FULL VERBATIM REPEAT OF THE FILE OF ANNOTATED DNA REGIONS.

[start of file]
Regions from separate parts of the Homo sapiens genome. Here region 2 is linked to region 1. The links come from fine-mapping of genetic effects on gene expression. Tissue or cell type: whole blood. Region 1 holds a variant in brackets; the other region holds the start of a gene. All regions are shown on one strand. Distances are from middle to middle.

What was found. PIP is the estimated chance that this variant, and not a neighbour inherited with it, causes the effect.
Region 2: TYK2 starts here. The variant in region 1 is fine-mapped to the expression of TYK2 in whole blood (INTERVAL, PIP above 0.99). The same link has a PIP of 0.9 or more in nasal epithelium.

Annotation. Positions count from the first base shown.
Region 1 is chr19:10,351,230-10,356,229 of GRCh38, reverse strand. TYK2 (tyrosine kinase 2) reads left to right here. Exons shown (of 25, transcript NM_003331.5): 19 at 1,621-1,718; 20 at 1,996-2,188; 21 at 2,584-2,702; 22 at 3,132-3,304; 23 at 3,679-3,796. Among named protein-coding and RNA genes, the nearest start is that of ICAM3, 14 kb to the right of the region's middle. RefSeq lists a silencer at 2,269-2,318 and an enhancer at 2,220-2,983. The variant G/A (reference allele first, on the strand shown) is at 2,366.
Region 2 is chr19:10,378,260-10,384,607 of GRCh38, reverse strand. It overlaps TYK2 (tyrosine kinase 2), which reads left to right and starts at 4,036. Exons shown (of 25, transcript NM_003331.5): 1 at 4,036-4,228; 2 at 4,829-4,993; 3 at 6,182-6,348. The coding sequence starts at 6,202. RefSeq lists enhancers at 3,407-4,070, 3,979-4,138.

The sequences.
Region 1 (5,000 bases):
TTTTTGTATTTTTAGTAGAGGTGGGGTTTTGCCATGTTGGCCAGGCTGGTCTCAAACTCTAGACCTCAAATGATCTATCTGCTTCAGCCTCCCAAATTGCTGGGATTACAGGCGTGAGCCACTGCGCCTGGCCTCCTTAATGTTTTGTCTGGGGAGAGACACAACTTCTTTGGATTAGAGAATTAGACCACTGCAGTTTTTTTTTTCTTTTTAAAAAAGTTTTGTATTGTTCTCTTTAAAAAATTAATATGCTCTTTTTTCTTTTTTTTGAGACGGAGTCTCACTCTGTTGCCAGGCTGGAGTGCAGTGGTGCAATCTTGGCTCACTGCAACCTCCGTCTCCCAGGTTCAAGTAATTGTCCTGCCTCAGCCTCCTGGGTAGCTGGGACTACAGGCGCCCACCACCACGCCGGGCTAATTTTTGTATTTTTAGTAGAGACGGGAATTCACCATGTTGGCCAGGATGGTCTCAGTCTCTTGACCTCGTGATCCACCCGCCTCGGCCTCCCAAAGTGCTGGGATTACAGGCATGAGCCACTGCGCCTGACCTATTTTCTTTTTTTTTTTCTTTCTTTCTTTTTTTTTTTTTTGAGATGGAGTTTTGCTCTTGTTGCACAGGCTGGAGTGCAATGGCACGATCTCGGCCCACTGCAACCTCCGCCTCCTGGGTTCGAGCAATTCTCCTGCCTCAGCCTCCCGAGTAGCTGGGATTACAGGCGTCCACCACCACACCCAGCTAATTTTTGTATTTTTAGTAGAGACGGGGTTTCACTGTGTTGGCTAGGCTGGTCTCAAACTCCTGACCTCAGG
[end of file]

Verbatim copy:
Regions from separate parts of the Homo sapiens genome. Here region 2 is linked to region 1. The links come from fine-mapping of genetic effects on gene expression. Tissue or cell type: whole blood. Region 1 holds a variant in brackets; the other region holds the start of a gene. All regions are shown on one strand. Distances are from middle to middle.

What was found. PIP is the estimated chance that this variant, and not a neighbour inherited with it, causes the effect.
Region 2: TYK2 starts here. The variant in region 1 is fine-mapped to the expression of TYK2 in whole blood (INTERVAL, PIP above 0.99). The same link has a PIP of 0.9 or more in nasal epithelium.

Annotation. Positions count from the first base shown.
Region 1 is chr19:10,351,230-10,356,229 of GRCh38, reverse strand. TYK2 (tyrosine kinase 2) reads left to right here. Exons shown (of 25, transcript NM_003331.5): 19 at 1,621-1,718; 20 at 1,996-2,188; 21 at 2,584-2,702; 22 at 3,132-3,304; 23 at 3,679-3,796. Among named protein-coding and RNA genes, the nearest start is that of ICAM3, 14 kb to the right of the region's middle. RefSeq lists a silencer at 2,269-2,318 and an enhancer at 2,220-2,983. The variant G/A (reference allele first, on the strand shown) is at 2,366.
Region 2 is chr19:10,378,260-10,384,607 of GRCh38, reverse strand. It overlaps TYK2 (tyrosine kinase 2), which reads left to right and starts at 4,036. Exons shown (of 25, transcript NM_003331.5): 1 at 4,036-4,228; 2 at 4,829-4,993; 3 at 6,182-6,348. The coding sequence starts at 6,202. RefSeq lists enhancers at 3,407-4,070, 3,979-4,138.

The sequences.
Region 1 (5,000 bases):
TTTTTGTATTTTTAGTAGAGGTGGGGTTTTGCCATGTTGGCCAGGCTGGTCTCAAACTCTAGACCTCAAATGATCTATCTGCTTCAGCCTCCCAAATTGCTGGGATTACAGGCGTGAGCCACTGCGCCTGGCCTCCTTAATGTTTTGTCTGGGGAGAGACACAACTTCTTTGGATTAGAGAATTAGACCACTGCAGTTTTTTTTTTCTTTTTAAAAAAGTTTTGTATTGTTCTCTTTAAAAAATTAATATGCTCTTTTTTCTTTTTTTTGAGACGGAGTCTCACTCTGTTGCCAGGCTGGAGTGCAGTGGTGCAATCTTGGCTCACTGCAACCTCCGTCTCCCAGGTTCAAGTAATTGTCCTGCCTCAGCCTCCTGGGTAGCTGGGACTACAGGCGCCCACCACCACGCCGGGCTAATTTTTGTATTTTTAGTAGAGACGGGAATTCACCATGTTGGCCAGGATGGTCTCAGTCTCTTGACCTCGTGATCCACCCGCCTCGGCCTCCCAAAGTGCTGGGATTACAGGCATGAGCCACTGCGCCTGACCTATTTTCTTTTTTTTTTTCTTTCTTTCTTTTTTTTTTTTTTGAGATGGAGTTTTGCTCTTGTTGCACAGGCTGGAGTGCAATGGCACGATCTCGGCCCACTGCAACCTCCGCCTCCTGGGTTCGAGCAATTCTCCTGCCTCAGCCTCCCGAGTAGCTGGGATTACAGGCGTCCACCACCACACCCAGCTAATTTTTGTATTTTTAGTAGAGACGGGGTTTCACTGTGTTGGCTAGGCTGGTCTCAAACTCCTGACCTCAGG